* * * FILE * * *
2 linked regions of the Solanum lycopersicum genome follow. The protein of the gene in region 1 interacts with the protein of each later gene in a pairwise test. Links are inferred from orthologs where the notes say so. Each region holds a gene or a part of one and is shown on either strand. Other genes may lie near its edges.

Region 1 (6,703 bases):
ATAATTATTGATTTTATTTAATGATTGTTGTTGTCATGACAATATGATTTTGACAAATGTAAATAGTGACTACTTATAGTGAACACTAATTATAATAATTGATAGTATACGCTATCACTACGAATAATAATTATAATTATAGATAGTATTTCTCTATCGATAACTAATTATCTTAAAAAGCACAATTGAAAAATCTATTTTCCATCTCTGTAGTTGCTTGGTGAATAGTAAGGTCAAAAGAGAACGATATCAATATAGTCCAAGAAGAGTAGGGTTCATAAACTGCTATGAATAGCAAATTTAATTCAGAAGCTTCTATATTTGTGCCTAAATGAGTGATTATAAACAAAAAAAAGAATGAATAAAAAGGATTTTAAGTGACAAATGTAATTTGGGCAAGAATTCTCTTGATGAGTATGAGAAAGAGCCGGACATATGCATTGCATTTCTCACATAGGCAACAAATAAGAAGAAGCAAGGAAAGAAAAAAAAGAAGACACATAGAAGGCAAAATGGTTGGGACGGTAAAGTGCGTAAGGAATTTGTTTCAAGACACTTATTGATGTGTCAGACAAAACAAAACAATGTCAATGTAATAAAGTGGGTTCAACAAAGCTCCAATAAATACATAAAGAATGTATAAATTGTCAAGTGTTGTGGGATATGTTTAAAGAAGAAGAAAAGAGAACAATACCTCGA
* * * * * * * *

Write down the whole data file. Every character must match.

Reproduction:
2 linked regions of the Solanum lycopersicum genome follow. The protein of the gene in region 1 interacts with the protein of each later gene in a pairwise test. Links are inferred from orthologs where the notes say so. Each region holds a gene or a part of one and is shown on either strand. Other genes may lie near its edges.

Region 1 (6,703 bases):
ATAATTATTGATTTTATTTAATGATTGTTGTTGTCATGACAATATGATTTTGACAAATGTAAATAGTGACTACTTATAGTGAACACTAATTATAATAATTGATAGTATACGCTATCACTACGAATAATAATTATAATTATAGATAGTATTTCTCTATCGATAACTAATTATCTTAAAAAGCACAATTGAAAAATCTATTTTCCATCTCTGTAGTTGCTTGGTGAATAGTAAGGTCAAAAGAGAACGATATCAATATAGTCCAAGAAGAGTAGGGTTCATAAACTGCTATGAATAGCAAATTTAATTCAGAAGCTTCTATATTTGTGCCTAAATGAGTGATTATAAACAAAAAAAAGAATGAATAAAAAGGATTTTAAGTGACAAATGTAATTTGGGCAAGAATTCTCTTGATGAGTATGAGAAAGAGCCGGACATATGCATTGCATTTCTCACATAGGCAACAAATAAGAAGAAGCAAGGAAAGAAAAAAAAGAAGACACATAGAAGGCAAAATGGTTGGGACGGTAAAGTGCGTAAGGAATTTGTTTCAAGACACTTATTGATGTGTCAGACAAAACAAAACAATGTCAATGTAATAAAGTGGGTTCAACAAAGCTCCAATAAATACATAAAGAATGTATAAATTGTCAAGTGTTGTGGGATATGTTTAAAGAAGAAGAAAAGAGAACAATACCTCGA